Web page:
Lecture notes - University of St. Thomas

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Oct 26, 2013 (3 years and 9 months ago)

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CSIS 625

1

CSIS 625 Week 6

LANs & Switching



Copyright 2001
-

Dan Oelke


For use by students of CSIS 625 for purposes of this class only.

CSIS 625

2

Overview


LANs


More on Ethernet from last week


Lesser used LAN technologies


Token Bus, Token Ring, FDDI, Others


Newer fields


Wireless Ethernet, Resilient Packet Rings, Others


Switching


Circuit Switching


Space


Time division


Packet Switching


Datagram


Virtual circuit

CSIS 625

3

Ethernet terminology


Collision Domain


the group of nodes that are using
CSMA/CD between them.


Bridge


a device which connects 2 or more networks
at layer 2.


Switch = Bridge
-

works at L2 (data link) layer


Switch is newer name
-

faster & done in HW.


Bridges are older and often done in SW


Allows use of full
-
duplex links


Hub = Repeater
-

works at physical layer


Regenerates signal


Must be a half
-
duplex link connected to these


Baseband


use of digital signals


Broadband


use of RF modulated signals

CSIS 625

4

Ethernet Physical Layer


10BaseT Ethernet
-

2 pair Cat 3


Uses Manchester encoding


This results in 10 to 20 million transitions per
second on the line


Spectrum is in the 5
-
10Mhz range


100BaseFx Ethernet


Uses 4b5b
-
NRZI on fiber


This increases the bits sent to 125Mbps


100BaseT Ethernet
-

2 pair Cat 5


Uses 4b5b MLT
-
3 on twisted pair

CSIS 625

5

4b5b
-

Why


4b5b table on next page


only 16 of the 32 5b symbols needed for data.


Plus a few for control


Ensures that transitions still present on line for clock
recovery


No more than 3 zeros in a row


More efficient than Manchester


MLT
-
3
-

Multi Level Transmit


Transition on a 1, no transition on a 0


Goes +1, 0,
-
1, 0, +1, 0,
-
1, 0, etc.


Reduces bandwidth to 31.25Mhz

CSIS 625

6

4b5b table

Symbol

Meaning

4b Code

5b Code

0

Data 0

0000

01110

1

Data 1

0001

01001

2

Data 2

0010

10100

3

Data 3

0011

10101

4

Data 4

0100

01010

5

Data 5

0101

01011

6

Data 6

0110

01110

7

Data 7

0111

01111

Symbol

Meaning

4b Code

5b Code

8

Data 8

1000

10010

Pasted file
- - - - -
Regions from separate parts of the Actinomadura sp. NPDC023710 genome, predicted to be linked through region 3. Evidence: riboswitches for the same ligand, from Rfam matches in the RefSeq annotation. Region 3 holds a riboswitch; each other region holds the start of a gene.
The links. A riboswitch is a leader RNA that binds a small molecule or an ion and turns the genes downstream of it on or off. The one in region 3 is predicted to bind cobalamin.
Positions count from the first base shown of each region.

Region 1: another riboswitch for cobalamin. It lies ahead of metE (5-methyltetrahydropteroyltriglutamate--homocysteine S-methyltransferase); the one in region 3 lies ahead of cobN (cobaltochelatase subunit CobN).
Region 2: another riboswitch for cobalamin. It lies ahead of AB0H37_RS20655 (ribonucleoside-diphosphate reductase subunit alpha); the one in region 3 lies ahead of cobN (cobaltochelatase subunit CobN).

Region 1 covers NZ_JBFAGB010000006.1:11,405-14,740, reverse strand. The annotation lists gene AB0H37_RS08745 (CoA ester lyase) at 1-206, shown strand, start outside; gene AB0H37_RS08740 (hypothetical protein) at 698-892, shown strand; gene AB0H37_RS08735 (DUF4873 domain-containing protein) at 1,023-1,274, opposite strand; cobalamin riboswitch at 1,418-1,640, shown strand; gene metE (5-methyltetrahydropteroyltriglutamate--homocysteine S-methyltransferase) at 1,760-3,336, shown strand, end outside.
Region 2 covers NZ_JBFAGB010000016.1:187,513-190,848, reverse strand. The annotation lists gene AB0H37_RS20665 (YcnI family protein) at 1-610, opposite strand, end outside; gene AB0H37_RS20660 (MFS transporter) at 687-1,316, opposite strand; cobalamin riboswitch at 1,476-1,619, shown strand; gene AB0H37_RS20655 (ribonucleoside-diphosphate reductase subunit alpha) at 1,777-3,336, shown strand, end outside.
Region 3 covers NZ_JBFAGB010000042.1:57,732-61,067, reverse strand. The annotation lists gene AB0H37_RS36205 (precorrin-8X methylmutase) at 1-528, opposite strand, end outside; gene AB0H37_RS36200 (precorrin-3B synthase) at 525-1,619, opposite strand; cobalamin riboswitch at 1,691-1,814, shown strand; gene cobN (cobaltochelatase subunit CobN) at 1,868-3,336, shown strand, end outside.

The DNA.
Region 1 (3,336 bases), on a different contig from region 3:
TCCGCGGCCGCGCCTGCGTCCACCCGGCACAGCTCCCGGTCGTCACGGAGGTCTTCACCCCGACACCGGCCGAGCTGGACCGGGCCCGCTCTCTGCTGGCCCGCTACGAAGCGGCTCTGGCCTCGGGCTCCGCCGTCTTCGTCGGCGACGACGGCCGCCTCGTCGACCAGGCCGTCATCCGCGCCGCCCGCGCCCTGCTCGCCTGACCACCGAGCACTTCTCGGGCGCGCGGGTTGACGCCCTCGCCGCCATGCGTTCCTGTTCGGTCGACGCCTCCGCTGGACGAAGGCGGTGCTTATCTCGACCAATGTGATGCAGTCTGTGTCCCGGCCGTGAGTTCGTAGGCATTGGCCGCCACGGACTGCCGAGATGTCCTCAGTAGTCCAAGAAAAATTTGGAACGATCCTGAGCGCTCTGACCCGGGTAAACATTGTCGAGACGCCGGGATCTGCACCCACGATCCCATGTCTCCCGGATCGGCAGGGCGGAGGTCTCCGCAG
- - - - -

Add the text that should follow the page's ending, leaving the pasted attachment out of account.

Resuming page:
9

Data 9

1001

10011

A

Data A

1010

10110

B

Data B

1011

10111

C

Data C

1100

11010

D

Data D

1101

11011

E

Data E

1110

11100

F

Data F

1111

11101

Symbol

Meaning

5b Code

I

Idle

11111

J

SSD

11000

K

SSD

10001

T

ESD

01101

R

ESD

00111

H

Error

00100

V

Invalid

00000

V

Invalid

00001

Symbol

Meaning

5b Code

V

Invalid

00010

V

Invalid

00011

V

Invalid

00101

V

Invalid

00110

V

Invalid

01000

V

Invalid

01100

V

Invalid

10000

V

Invalid

11001

CSIS 625

7

Ethernet Physical Layer cont.


1000BaseX Ethernet
-


Uses 8b10b NRZ @ 1.25Gbaud


8b10b Ensures 50% ones density


1000BaseT Ethernet
-

4 pair Cat 5


Uses PAM5 (Pulse Amplitude Modulation)


Provides 2 bits, plus extra symbol for FEC, special
codes, transition density.


Each pair is used in both directions with echo
cancellation


The use of PAM5 is a 6dB hit, but made up for
with FEC.

CSIS 625

8

Ethernet Physical layer


10G Ethernet


Use of PAM5 on Fiber?


Use of SONET framing?


Wait and see


All 100Base & 1000Base


Send idle codes when line is not in use.


Keeps clocks in sync.


Lets connections know when cable is broken


10BaseX


Had link pulse to keep nodes aware of connection
status, but that isn’t used now that everything is point to
point.

CSIS 625

9

Ethernet MLT
-
3 & PAM
-
5


Eye diagrams for MLT
-
3 from 100BaseT
and PAM
-
5 from 1000BaseT


100Base
-
T2 also uses PAM5

CSIS 625

10

Collision Domain


10BaseX


512 bit times => about 2km


100BaseX


512 bit times => about 200m


1000BaseX


512 byte times => about 200m


Has to extend short frames to 512 byte times


Didn’t want to expand minimum frame size because
of mixed environments.


Some methods exist to send multiple frames so the
bandwidth isn’t wasted

CSIS 625

11

More collision stuff


With xBaseT standards, the hub sends the
incoming signal to everyone but the sender.


The Sender knows a collision occurred if it
receives anything while transmitting.


With Switched Ethernet, the collision
domain doesn’t matter much.


With full duplex collisions do not exist


CSIS 625

12

VLANs


VLAN
-

Virtual LAN


This is not the same as VPN


Virtual Private Network


VLANs are a configuration on some switches that
group multiple ports together as one LAN or
broadcast domain.


Different VLANs must be bridged using a router


Often this router functionality is in the same box.


VLANs can span switches, by adding a field to the
Ethernet frame that has a VLAN number in it.


All switches must be configured with the same set of
numbers

CSIS 625

13

Token Bus


802.4


Since CDMA/CD leads to unknown amount
of delay before a packet is transmitted


Token passing architectures were
developed.


Token bus uses coaxial cable with
broadband (RF) modulation.


1, 5, & 10 Mbps possible


Token Bus allows for 4 priorities of traffic
at each node.


Frame format slightly different from 802.3

CSIS 625

14

Token bus
-

Token Passing


Each node gets a Token


Node has the right to transmit for some time period.


When done, Node transmits the Token to the next node


Periodically, a node solicits bids from new nodes
wanting to join the ring.


If one responds


it is inserted into the ring and placed in order
after the solicitor


If two respond


a collision occurs and a


To leave the ring, a node tells it’s predecessor who it’s
successor is


If transmission failure in token passing